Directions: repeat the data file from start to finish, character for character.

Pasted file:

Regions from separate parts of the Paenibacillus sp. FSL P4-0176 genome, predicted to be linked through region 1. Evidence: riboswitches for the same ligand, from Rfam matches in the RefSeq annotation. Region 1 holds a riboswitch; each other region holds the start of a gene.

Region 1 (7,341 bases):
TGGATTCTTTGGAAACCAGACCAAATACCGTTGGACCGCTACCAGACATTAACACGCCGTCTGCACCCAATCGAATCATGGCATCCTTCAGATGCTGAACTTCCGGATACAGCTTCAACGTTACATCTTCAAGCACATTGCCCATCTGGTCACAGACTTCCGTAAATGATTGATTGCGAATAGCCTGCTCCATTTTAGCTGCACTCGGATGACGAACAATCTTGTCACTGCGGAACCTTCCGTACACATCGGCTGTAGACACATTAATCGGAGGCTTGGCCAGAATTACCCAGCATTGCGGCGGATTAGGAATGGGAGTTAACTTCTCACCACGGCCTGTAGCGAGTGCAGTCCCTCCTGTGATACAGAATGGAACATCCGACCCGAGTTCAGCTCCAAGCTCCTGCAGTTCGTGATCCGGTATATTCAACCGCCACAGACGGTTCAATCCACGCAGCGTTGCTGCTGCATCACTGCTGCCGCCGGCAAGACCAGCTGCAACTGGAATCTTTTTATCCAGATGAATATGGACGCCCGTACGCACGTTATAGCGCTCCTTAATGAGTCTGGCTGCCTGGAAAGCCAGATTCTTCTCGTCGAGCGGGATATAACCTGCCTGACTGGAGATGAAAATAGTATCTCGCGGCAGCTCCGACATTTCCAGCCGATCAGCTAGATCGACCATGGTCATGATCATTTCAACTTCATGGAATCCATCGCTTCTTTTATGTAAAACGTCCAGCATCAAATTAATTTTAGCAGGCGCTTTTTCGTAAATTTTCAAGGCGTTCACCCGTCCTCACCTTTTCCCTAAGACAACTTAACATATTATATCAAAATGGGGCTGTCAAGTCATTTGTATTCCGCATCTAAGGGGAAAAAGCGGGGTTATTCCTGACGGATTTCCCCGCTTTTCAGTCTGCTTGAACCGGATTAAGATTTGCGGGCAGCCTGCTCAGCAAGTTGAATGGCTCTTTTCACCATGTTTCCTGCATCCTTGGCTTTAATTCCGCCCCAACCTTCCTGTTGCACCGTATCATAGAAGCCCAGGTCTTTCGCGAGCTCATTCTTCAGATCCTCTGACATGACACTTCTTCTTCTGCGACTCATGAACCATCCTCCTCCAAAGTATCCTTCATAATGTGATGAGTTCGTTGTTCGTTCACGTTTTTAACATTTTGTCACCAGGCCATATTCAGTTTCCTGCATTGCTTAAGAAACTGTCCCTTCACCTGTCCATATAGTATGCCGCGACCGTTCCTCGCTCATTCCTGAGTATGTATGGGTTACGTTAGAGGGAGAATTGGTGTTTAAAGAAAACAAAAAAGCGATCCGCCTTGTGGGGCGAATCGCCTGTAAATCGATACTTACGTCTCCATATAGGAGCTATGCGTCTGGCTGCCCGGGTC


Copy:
Regions from separate parts of the Paenibacillus sp. FSL P4-0176 genome, predicted to be linked through region 1. Evidence: riboswitches for the same ligand, from Rfam matches in the RefSeq annotation. Region 1 holds a riboswitch; each other region holds the start of a gene.

Region 1 (7,341 bases):
TGGATTCTTTGGAAACCAGACCAAATACCGTTGGACCGCTACCAGACATTAACACGCCGTCTGCACCCAATCGAATCATGGCATCCTTCAGATGCTGAACTTCCGGATACAGCTTCAACGTTACATCTTCAAGCACATTGCCCATCTGGTCACAGACTTCCGTAAATGATTGATTGCGAATAGCCTGCTCCATTTTAGCTGCACTCGGATGACGAACAATCTTGTCACTGCGGAACCTTCCGTACACATCGGCTGTAGACACATTAATCGGAGGCTTGGCCAGAATTACCCAGCATTGCGGCGGATTAGGAATGGGAGTTAACTTCTCACCACGGCCTGTAGCGAGTGCAGTCCCTCCTGTGATACAGAATGGAACATCCGACCCGAGTTCAGCTCCAAGCTCCTGCAGTTCGTGATCCGGTATATTCAACCGCCACAGACGGTTCAATCCACGCAGCGTTGCTGCTGCATCACTGCTGCCGCCGGCAAGACCAGCTGCAACTGGAATCTTTTTATCCAGATGAATATGGACGCCCGTACGCACGTTATAGCGCTCCTTAATGAGTCTGGCTGCCTGGAAAGCCAGATTCTTCTCGTCGAGCGGGATATAACCTGCCTGACTGGAGATGAAAATAGTATCTCGCGGCAGCTCCGACATTTCCAGCCGATCAGCTAGATCGACCATGGTCATGATCATTTCAACTTCATGGAATCCATCGCTTCTTTTATGTAAAACGTCCAGCATCAAATTAATTTTAGCAGGCGCTTTTTCGTAAATTTTCAAGGCGTTCACCCGTCCTCACCTTTTCCCTAAGACAACTTAACATATTATATCAAAATGGGGCTGTCAAGTCATTTGTATTCCGCATCTAAGGGGAAAAAGCGGGGTTATTCCTGACGGATTTCCCCGCTTTTCAGTCTGCTTGAACCGGATTAAGATTTGCGGGCAGCCTGCTCAGCAAGTTGAATGGCTCTTTTCACCATGTTTCCTGCATCCTTGGCTTTAATTCCGCCCCAACCTTCCTGTTGCACCGTATCATAGAAGCCCAGGTCTTTCGCGAGCTCATTCTTCAGATCCTCTGACATGACACTTCTTCTTCTGCGACTCATGAACCATCCTCCTCCAAAGTATCCTTCATAATGTGATGAGTTCGTTGTTCGTTCACGTTTTTAACATTTTGTCACCAGGCCATATTCAGTTTCCTGCATTGCTTAAGAAACTGTCCCTTCACCTGTCCATATAGTATGCCGCGACCGTTCCTCGCTCATTCCTGAGTATGTATGGGTTACGTTAGAGGGAGAATTGGTGTTTAAAGAAAACAAAAAAGCGATCCGCCTTGTGGGGCGAATCGCCTGTAAATCGATACTTACGTCTCCATATAGGAGCTATGCGTCTGGCTGCCCGGGTC